Equifax Teams With HooYu To Smooth Customer Onboarding

Jackie Bennion Deputy Editor 27 May 2020

Equifax Teams With HooYu To Smooth Customer Onboarding

The pandemic has highlighted those in the fast lane and those playing catch up in onboarding clients digitally. On the darker side, many are worried that digital reliance is playing into cybercriminals and testing privacy as track and trace measures kick in.

No stranger to cyberattacks, global credit bureau Equifax has signed a partnership with regtech specialist HooYu to expand its range of fraud and indentity onboarding tools.

Equifax clients, including mortgage lenders, building societies and financial advisors who may be “struggling to verify new customer identity using traditional methods" will have access to HooYu’s full suite of onboarding verifications services. These include ID document validation, digital footprint analysis, proof of address matching, facial biometrics, geolocation and the ability to apply an identity confidence score, the UK arm of the Atlanta-based credit check giant, said.

The move is part of a pattern among wealth advisors to speed up their digital strategies in the absense of face-to-face interactions during lockdown at the same time that online security concerns have justifiably soared. It is a difficult balance for wealth managers who are ramping up online services but also need to signal trust.

At the height of April's restrictions, Google reported that scammers were sending 18 million COVID-19-related hoax messages a day to Gmail accounts. The service has over 1.5 billion users globally. Also, Barracuda Networks said that it had seen a 667 per cent increase in phishing emails during the pandemic.

Keith McGill, head of fraud and ID at Equifax UK, said the HooYu partnership would allow it to simplify and improve the KYC journey enabling clients to protect income streams and fraud threats in the future and meet regulatory standards.

Equifax paid out $650 million last year in one of the largest cyber breaches in US corporate history, in which Chinese hackers accessed the personal information of 148 million Americans.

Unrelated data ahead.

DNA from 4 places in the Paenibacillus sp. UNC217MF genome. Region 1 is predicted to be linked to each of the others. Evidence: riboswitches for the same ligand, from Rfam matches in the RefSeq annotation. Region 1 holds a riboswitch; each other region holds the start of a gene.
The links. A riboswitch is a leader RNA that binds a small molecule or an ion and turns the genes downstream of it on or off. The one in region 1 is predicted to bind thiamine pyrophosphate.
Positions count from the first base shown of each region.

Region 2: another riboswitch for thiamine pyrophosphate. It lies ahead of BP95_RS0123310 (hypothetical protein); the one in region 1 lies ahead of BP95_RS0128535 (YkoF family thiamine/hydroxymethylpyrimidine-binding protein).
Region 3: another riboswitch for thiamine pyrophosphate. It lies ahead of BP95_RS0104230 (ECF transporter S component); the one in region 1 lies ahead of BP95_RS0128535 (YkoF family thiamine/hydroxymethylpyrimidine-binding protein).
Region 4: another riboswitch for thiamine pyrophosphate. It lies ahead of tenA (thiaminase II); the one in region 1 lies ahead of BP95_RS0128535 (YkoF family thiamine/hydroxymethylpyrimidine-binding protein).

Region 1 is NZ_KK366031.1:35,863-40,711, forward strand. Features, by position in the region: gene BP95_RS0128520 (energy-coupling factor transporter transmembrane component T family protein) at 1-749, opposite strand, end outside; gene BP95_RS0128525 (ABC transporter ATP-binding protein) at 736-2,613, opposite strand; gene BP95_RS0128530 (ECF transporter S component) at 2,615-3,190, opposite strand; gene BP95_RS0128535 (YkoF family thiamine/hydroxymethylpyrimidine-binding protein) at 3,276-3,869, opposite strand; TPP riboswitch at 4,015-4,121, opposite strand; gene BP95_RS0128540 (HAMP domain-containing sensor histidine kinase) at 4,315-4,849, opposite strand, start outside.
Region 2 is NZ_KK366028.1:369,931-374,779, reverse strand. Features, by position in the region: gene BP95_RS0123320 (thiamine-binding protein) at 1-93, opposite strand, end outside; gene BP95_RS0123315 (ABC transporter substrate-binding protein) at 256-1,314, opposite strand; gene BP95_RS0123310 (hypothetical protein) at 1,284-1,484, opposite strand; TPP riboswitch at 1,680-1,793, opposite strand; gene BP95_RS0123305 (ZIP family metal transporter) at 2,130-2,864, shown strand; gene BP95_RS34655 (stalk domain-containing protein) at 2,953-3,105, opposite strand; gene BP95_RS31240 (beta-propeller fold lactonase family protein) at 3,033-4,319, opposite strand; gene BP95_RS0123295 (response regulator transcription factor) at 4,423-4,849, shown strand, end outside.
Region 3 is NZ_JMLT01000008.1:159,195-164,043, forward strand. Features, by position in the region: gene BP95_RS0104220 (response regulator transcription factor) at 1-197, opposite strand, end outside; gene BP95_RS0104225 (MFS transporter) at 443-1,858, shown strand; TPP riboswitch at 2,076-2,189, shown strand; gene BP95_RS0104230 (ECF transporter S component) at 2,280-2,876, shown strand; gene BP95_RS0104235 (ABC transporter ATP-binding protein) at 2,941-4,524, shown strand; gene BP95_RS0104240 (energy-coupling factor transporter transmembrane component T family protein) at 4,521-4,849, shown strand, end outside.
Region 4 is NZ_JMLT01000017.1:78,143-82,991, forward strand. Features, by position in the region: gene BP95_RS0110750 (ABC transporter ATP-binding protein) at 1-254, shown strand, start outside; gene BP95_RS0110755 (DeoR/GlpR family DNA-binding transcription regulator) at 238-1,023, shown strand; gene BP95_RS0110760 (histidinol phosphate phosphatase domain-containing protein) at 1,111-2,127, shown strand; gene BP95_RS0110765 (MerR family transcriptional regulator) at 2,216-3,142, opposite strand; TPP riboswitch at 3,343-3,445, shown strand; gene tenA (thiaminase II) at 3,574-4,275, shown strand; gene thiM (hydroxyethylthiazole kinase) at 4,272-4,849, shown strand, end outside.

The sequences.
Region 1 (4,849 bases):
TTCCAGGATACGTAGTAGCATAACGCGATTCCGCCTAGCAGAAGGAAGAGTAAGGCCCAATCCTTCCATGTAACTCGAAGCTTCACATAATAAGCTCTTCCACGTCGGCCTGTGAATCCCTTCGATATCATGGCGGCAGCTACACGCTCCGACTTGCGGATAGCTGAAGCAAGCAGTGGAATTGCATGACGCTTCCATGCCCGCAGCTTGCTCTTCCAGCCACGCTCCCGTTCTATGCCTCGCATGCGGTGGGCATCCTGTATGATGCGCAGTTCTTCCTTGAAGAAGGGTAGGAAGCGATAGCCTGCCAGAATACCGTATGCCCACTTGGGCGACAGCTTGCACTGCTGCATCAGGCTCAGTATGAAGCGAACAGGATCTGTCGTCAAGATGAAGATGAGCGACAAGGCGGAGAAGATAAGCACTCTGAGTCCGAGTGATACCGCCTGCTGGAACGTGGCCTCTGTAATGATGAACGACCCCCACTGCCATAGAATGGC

HooYu is among a raft of regtech/fintech firms capitalising on the recent urgent need among financial institutions to shore up their digital offering and bring new customers online smoothly, while at the same time reassuring existing jittery ones not to jump ship. Mati is another in the sector offering fast end-to-end digital onboarding services aligned with AML regulations.

The EU's fifth directive, or AML5, introduced last year, does allow electronic authentication known as "liveness recognition"; it uses AI-driven algorithims to verify whether data collected from biometric sensors is coming from a live human being or from a spoofed identity.

HooYu marketing director David Pope said that digitalisation is gathering pace "because many financial services providers have lost their face-to-face onboarding channel while in COVID-19 lockdown.” A recent poll of Equifax clients showed that 70 per cent were in the process of streamlining their digital onboarding process, Pope said.

The firm counts NatWest and challenger bank Countingup among its customers.

COVID tracing app adds to fraud worries
Separately, cybersecurity solutions firm Anomali released results of a nationwide survey on Monday showing that consumers generally lack trust in the UK's proposed tracing app, particularly over how the government will handle the data, exposing them to possible fraud. Almost half thought that such an app would give cyber criminals free rein to send smishing/phishing messages through texts and emails; and just over half felt that they weren't savvy enough to spot these.

“At this stage, nobody knows where to get the NHSX app from, so it can be reasonably expected that consumers will be faced with floods of emails with bogus links to convincing looking domains," to download the app, Jamie Stone, head of EMEA at Anomali, said.

Stone said the link will be a web page asking people for more personal information than the actual app requests and this information could be used in future attacks. He also warned about more people being targeted by mobile phone, known as "smishing", because it is done via SMS. “Due to the smaller screen, people will be less able to check the veracity of the link so will be more trusting and might click it,” he said.

Anomali has noted thousands of additional COVID-19 related domains being registered over the past few months. “It’s tough to predict the increase in the volume of attacks," Stone said, but the global interest around the virus and numerous national track-and-trace apps put into service "means that attackers will likely use many of these domains to host phishing attacks via email and SMS."

"People using COVID-19 tracking apps need to be extremely vigilant and aware, ensuring that they’ve installed official government apps and that they are interacting with authentic messages from the agencies,” he said.

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